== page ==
A hydrograph is a graph or plot that shows the rate of water flow in relation to time, given a specific point or cross section. These graphs are often used to evaluate stormwater runoff on a particular site considering a
development project.

A natural landscape with no development or impervious surfaces will have high levels of rainfall abstraction and produce less runoff due to the vegetation and infiltration capacity of the soils, which produces a gradually sloped hydrograph (1). In this scenario, rainwater will meet multiple obstacles while flowing towards a stream in the form of rainfall interception by vegetation,
transpiration by plants, evaporation from land surfaces, infiltration into soils, and ponding of water in surface depressions.

When the natural landscape is altered by development, trees and other vegetation are replaced by impervious surfaces such as roofs, driveways, gutters, and parking lots. These impervious areas curtail the landscape’s
ability to filter and infiltrate water, and results in higher peak flows and greater runoff volumes as seen in
hydrograph (2). Stripping the landscape’s ability to
naturally manage stormwater results in increased
erosion, sedimentation, and nutrients
entering our waterways.

So how can we prevent this from happening? Low
Impact Development (LID) is a design strategy that strives to mimic the pre-existing site hydrology using a variety of best management practices (BMPs). If a site planner knows what the hydrograph for a site looked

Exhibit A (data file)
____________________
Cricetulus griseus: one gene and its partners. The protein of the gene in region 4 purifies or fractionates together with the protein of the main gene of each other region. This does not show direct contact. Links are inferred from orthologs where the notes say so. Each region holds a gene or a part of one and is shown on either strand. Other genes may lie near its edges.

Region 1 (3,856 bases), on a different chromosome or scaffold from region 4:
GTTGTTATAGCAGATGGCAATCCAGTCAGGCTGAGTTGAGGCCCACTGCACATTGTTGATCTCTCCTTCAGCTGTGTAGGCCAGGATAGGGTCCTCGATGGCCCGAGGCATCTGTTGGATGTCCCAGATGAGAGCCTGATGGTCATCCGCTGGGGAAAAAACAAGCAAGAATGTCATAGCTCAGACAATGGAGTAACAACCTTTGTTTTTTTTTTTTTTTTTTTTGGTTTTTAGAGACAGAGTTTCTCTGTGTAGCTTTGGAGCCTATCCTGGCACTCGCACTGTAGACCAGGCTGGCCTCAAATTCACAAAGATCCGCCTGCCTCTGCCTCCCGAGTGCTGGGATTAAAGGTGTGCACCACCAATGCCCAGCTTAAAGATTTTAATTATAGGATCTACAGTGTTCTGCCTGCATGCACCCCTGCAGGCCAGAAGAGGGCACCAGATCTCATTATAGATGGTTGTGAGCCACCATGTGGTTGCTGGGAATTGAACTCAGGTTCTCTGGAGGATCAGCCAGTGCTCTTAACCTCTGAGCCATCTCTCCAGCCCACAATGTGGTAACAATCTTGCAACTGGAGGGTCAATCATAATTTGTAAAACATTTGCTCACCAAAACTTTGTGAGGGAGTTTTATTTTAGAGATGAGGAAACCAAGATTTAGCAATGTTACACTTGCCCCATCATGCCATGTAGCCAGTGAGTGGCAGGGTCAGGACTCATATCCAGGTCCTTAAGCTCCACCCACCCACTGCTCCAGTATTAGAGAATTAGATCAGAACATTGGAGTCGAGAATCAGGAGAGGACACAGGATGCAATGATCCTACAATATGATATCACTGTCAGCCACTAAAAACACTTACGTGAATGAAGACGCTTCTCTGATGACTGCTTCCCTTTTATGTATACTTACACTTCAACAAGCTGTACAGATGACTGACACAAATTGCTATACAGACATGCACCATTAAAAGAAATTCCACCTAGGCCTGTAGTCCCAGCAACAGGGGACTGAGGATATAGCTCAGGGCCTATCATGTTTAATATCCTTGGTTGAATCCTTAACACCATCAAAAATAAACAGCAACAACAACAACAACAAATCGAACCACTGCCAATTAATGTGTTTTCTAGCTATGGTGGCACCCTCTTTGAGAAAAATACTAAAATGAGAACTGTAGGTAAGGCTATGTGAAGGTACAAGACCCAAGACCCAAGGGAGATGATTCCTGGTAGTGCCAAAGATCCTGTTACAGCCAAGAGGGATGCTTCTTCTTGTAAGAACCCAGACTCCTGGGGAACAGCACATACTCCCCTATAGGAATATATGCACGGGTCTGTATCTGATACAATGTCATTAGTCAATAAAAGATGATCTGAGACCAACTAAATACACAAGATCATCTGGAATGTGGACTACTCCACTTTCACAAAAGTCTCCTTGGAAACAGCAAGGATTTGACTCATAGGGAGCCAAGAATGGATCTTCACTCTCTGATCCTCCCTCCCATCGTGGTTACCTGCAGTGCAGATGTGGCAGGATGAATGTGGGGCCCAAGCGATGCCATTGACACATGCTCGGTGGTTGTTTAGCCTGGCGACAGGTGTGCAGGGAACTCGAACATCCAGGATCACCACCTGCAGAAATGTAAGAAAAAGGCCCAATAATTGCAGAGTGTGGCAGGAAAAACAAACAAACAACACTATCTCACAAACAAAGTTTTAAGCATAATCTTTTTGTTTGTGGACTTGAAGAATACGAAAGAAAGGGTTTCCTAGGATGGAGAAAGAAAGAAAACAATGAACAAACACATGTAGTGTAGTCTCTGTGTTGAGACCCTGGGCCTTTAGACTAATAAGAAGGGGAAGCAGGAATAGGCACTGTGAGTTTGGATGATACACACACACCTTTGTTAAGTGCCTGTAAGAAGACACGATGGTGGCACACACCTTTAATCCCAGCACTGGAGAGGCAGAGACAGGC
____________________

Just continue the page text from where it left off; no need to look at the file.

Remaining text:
like prior to development, they can amend their site plan to accommodate increased runoff onsite using practices such as rain gardens and bio-swales. This will produce hydrograph (3).

What if my home is already built? LID can be used in redevelopment or retrofit
applications as well. For
previously developed sites, best management practices can be
installed within the confines of
existing site conditions. Simple practices, such as
disconnecting a downspout and redirecting runoff into a lawn or garden, will have positive impacts on a site’s hydrograph and help prevent pollutants from entering your local stream.

At the end of the day, little adjustments can help solve large problems and understanding your hydrograph is one step towards a cleaner Bay.

By Bryan Hofmann, FOR Programs Manager

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